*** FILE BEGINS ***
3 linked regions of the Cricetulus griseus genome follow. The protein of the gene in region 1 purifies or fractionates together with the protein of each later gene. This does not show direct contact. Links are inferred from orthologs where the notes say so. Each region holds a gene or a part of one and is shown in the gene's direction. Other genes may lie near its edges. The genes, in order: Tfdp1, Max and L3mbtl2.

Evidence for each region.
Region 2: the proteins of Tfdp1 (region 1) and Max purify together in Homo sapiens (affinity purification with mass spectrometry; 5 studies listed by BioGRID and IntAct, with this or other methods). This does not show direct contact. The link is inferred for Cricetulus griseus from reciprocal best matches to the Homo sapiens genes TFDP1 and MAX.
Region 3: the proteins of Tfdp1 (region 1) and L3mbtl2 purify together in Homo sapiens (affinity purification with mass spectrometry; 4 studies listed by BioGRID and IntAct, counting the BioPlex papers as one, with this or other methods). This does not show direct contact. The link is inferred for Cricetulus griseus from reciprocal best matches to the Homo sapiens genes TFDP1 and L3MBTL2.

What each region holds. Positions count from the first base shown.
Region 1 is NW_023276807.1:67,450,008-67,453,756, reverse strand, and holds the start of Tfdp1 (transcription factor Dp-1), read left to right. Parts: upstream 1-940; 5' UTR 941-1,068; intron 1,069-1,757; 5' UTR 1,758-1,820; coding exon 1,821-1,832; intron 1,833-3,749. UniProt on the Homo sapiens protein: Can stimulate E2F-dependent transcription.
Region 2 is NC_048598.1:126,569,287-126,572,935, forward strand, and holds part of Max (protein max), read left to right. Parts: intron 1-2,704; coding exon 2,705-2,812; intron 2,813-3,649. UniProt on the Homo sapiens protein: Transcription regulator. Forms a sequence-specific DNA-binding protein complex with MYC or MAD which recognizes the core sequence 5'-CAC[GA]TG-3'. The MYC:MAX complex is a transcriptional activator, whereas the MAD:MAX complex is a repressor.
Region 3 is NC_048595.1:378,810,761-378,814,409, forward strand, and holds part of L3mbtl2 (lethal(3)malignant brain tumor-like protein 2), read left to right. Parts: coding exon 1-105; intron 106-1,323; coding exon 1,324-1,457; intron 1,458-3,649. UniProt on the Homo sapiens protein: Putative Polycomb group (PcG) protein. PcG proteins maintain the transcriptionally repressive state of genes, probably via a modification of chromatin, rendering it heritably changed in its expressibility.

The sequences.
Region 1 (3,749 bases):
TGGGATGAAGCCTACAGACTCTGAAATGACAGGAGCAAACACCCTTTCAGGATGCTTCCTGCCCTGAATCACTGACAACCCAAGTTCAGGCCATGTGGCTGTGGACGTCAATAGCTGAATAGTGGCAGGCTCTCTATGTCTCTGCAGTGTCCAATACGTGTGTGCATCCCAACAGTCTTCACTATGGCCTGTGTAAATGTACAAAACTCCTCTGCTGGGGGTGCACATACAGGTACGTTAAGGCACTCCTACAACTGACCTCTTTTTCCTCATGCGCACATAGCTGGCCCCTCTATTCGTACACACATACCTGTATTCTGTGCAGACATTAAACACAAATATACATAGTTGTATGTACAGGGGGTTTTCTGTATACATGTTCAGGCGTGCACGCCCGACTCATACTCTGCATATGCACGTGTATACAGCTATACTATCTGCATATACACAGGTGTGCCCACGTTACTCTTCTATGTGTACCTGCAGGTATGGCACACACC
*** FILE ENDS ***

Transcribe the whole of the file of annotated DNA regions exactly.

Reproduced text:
3 linked regions of the Cricetulus griseus genome follow. The protein of the gene in region 1 purifies or fractionates together with the protein of each later gene. This does not show direct contact. Links are inferred from orthologs where the notes say so. Each region holds a gene or a part of one and is shown in the gene's direction. Other genes may lie near its edges. The genes, in order: Tfdp1, Max and L3mbtl2.

Evidence for each region.
Region 2: the proteins of Tfdp1 (region 1) and Max purify together in Homo sapiens (affinity purification with mass spectrometry; 5 studies listed by BioGRID and IntAct, with this or other methods). This does not show direct contact. The link is inferred for Cricetulus griseus from reciprocal best matches to the Homo sapiens genes TFDP1 and MAX.
Region 3: the proteins of Tfdp1 (region 1) and L3mbtl2 purify together in Homo sapiens (affinity purification with mass spectrometry; 4 studies listed by BioGRID and IntAct, counting the BioPlex papers as one, with this or other methods). This does not show direct contact. The link is inferred for Cricetulus griseus from reciprocal best matches to the Homo sapiens genes TFDP1 and L3MBTL2.

What each region holds. Positions count from the first base shown.
Region 1 is NW_023276807.1:67,450,008-67,453,756, reverse strand, and holds the start of Tfdp1 (transcription factor Dp-1), read left to right. Parts: upstream 1-940; 5' UTR 941-1,068; intron 1,069-1,757; 5' UTR 1,758-1,820; coding exon 1,821-1,832; intron 1,833-3,749. UniProt on the Homo sapiens protein: Can stimulate E2F-dependent transcription.
Region 2 is NC_048598.1:126,569,287-126,572,935, forward strand, and holds part of Max (protein max), read left to right. Parts: intron 1-2,704; coding exon 2,705-2,812; intron 2,813-3,649. UniProt on the Homo sapiens protein: Transcription regulator. Forms a sequence-specific DNA-binding protein complex with MYC or MAD which recognizes the core sequence 5'-CAC[GA]TG-3'. The MYC:MAX complex is a transcriptional activator, whereas the MAD:MAX complex is a repressor.
Region 3 is NC_048595.1:378,810,761-378,814,409, forward strand, and holds part of L3mbtl2 (lethal(3)malignant brain tumor-like protein 2), read left to right. Parts: coding exon 1-105; intron 106-1,323; coding exon 1,324-1,457; intron 1,458-3,649. UniProt on the Homo sapiens protein: Putative Polycomb group (PcG) protein. PcG proteins maintain the transcriptionally repressive state of genes, probably via a modification of chromatin, rendering it heritably changed in its expressibility.

The sequences.
Region 1 (3,749 bases):
TGGGATGAAGCCTACAGACTCTGAAATGACAGGAGCAAACACCCTTTCAGGATGCTTCCTGCCCTGAATCACTGACAACCCAAGTTCAGGCCATGTGGCTGTGGACGTCAATAGCTGAATAGTGGCAGGCTCTCTATGTCTCTGCAGTGTCCAATACGTGTGTGCATCCCAACAGTCTTCACTATGGCCTGTGTAAATGTACAAAACTCCTCTGCTGGGGGTGCACATACAGGTACGTTAAGGCACTCCTACAACTGACCTCTTTTTCCTCATGCGCACATAGCTGGCCCCTCTATTCGTACACACATACCTGTATTCTGTGCAGACATTAAACACAAATATACATAGTTGTATGTACAGGGGGTTTTCTGTATACATGTTCAGGCGTGCACGCCCGACTCATACTCTGCATATGCACGTGTATACAGCTATACTATCTGCATATACACAGGTGTGCCCACGTTACTCTTCTATGTGTACCTGCAGGTATGGCACACACC